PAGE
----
Music about refugees on the themes of opening borders and people being connected is controversial and dangerous. I am not going to be a chameleon to make other people comfortable. My path is to rare the real stories people entrust me with. It is a privilege and an honor that so many people have shared their stories with me, and I have a strong feeling that these songs need to be out in the world. Just as sharing my own vulnerabilities and struggles can serve to help people who may also be moving through a dark time feel that they are not alone, so too can sharing the stories of people’s lived experiences. The more we listen with open hearts, the more we can transcend the fear and othering perpetuated by those with an agenda toward separation and polarity.

I mentioned the feeling of not fitting in was a familiar experience for me. I have felt this since childhood. There have been few places in the world where I had set foot and felt the kind of relief of returning home. Alaska and the mountains of the North Cascades have been two such places. Everywhere else I have lived I have found beauty and connection but always with the sense of being an outsider somehow.

Something I have learned along the way is that it is not a problem to be an outsider or to feel like I do not belong. And I do not have to change who I am to fit in, even if it means other people might feel a bit uncomfortable as a result. I don’t mean that I can just brashly bounce around in a way that is disrespectful of other people or in a way that inhibits other people and beings from embodying their own authentic means of being in the world. No. I need to be authentically myself in a way that fits within the definition of sustainability.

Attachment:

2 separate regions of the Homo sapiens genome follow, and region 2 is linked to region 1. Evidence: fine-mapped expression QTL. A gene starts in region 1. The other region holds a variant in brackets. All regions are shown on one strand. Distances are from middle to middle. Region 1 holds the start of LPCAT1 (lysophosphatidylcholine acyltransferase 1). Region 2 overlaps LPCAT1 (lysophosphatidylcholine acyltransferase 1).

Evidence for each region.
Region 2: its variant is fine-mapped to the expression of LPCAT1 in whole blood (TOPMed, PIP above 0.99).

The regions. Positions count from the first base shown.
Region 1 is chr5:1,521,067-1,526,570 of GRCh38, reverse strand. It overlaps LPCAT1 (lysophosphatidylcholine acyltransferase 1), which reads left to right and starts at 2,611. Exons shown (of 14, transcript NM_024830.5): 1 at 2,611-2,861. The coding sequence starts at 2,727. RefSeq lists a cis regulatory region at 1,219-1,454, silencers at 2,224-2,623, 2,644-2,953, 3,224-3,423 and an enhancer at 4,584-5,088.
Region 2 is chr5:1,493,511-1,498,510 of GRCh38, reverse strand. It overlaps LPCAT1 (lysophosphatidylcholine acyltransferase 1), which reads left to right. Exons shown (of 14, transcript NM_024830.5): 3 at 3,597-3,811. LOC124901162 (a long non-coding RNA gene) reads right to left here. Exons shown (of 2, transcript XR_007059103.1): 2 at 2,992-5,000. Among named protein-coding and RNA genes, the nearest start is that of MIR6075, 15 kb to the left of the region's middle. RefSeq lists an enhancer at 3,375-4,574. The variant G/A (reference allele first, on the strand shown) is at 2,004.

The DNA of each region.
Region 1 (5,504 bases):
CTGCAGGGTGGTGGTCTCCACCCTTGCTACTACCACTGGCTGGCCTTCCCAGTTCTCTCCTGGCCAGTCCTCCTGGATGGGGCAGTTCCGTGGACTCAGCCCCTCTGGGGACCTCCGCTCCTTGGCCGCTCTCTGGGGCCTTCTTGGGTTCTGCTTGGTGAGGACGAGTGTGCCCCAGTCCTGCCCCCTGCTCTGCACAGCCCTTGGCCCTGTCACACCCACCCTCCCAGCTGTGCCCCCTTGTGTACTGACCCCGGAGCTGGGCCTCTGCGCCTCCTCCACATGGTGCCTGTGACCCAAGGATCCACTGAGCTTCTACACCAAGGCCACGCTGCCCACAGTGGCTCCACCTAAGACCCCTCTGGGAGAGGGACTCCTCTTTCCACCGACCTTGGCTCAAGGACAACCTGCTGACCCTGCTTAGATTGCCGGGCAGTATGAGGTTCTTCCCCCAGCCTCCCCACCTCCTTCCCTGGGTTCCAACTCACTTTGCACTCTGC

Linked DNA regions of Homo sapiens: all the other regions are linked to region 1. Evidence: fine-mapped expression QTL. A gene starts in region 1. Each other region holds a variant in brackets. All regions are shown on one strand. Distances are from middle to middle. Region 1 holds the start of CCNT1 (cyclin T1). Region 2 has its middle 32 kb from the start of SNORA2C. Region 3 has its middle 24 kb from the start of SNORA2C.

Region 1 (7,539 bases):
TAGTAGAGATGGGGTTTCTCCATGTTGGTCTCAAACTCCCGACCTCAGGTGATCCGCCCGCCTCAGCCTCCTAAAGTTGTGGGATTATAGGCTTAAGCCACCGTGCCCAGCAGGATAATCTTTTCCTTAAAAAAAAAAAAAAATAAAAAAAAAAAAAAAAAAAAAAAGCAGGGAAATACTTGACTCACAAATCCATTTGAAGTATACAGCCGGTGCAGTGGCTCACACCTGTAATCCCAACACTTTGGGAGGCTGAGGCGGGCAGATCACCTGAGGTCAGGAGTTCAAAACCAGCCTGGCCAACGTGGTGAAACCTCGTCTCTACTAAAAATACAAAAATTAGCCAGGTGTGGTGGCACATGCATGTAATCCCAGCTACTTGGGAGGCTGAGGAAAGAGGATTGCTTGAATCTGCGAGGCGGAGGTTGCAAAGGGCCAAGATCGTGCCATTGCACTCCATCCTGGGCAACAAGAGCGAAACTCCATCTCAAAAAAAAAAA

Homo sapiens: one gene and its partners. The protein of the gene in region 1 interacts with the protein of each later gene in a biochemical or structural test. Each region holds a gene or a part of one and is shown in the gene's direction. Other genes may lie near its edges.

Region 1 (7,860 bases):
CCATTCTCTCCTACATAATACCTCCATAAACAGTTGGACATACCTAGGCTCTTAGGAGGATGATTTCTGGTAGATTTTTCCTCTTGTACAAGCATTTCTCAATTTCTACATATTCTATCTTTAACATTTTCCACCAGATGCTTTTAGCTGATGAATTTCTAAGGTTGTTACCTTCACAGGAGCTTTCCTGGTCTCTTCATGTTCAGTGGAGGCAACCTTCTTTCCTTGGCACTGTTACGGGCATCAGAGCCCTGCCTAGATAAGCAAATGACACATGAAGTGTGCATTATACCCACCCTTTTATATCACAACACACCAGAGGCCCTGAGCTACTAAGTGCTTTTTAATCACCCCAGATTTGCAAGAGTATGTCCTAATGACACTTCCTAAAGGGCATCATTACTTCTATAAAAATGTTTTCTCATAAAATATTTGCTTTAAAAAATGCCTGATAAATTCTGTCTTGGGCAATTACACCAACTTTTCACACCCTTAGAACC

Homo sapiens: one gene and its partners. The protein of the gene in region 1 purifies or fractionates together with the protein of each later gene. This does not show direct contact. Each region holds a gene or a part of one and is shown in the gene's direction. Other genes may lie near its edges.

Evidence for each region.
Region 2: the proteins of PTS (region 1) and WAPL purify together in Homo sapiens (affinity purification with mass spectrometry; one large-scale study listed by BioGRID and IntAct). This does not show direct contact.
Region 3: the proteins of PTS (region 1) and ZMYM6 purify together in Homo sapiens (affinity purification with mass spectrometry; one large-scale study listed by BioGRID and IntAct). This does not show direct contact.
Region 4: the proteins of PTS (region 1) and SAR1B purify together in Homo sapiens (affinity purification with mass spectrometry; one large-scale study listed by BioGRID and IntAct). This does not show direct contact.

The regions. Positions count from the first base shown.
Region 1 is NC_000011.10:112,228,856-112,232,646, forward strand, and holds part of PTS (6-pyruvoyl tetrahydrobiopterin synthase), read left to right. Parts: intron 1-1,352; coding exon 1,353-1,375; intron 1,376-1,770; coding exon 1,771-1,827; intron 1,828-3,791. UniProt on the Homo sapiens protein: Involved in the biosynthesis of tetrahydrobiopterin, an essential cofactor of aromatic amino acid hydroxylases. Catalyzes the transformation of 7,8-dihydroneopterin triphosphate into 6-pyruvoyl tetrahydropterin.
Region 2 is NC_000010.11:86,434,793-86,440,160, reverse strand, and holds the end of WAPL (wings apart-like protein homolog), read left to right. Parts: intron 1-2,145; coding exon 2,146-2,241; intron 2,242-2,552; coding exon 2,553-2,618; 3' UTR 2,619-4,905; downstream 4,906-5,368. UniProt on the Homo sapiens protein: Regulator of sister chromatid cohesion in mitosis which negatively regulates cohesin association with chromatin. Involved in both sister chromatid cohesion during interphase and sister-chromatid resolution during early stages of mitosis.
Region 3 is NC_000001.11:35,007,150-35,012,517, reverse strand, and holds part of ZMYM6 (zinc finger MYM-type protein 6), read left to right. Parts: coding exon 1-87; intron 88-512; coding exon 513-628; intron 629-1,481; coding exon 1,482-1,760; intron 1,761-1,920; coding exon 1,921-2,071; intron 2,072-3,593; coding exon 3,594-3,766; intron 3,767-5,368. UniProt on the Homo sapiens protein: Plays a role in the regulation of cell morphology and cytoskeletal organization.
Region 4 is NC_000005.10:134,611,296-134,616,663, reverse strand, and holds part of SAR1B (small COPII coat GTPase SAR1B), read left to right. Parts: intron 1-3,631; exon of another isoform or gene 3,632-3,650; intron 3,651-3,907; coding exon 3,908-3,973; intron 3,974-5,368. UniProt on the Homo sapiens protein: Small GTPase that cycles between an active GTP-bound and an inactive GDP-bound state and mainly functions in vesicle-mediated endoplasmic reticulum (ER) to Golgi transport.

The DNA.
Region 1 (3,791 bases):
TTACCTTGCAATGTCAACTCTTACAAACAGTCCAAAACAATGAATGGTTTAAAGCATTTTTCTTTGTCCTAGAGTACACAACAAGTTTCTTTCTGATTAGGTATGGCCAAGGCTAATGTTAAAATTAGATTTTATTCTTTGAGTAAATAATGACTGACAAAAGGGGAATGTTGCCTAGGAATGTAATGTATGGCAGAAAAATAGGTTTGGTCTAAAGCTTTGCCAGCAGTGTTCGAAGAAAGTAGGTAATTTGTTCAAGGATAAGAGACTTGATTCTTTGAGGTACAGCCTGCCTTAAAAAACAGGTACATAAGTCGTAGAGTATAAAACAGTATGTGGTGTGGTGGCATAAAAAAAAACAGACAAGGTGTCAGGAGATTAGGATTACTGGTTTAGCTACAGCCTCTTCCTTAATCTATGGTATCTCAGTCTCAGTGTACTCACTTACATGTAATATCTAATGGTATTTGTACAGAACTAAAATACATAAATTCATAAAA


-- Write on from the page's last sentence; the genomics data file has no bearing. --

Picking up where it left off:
I spent many years thinking there was actually something profoundly wrong with me because any time I showed a tenuous spark of my authentic self I was met with swift retribution from people in my life. This came about in my professional life as meetings about being a “problem employee” and even in my experience as a doctoral student studying sustainability through the reflection from an early scholarly mentor that I was academically too outside of the box. These people wanted me to reassimilate into a system that was more comfortable and familiar.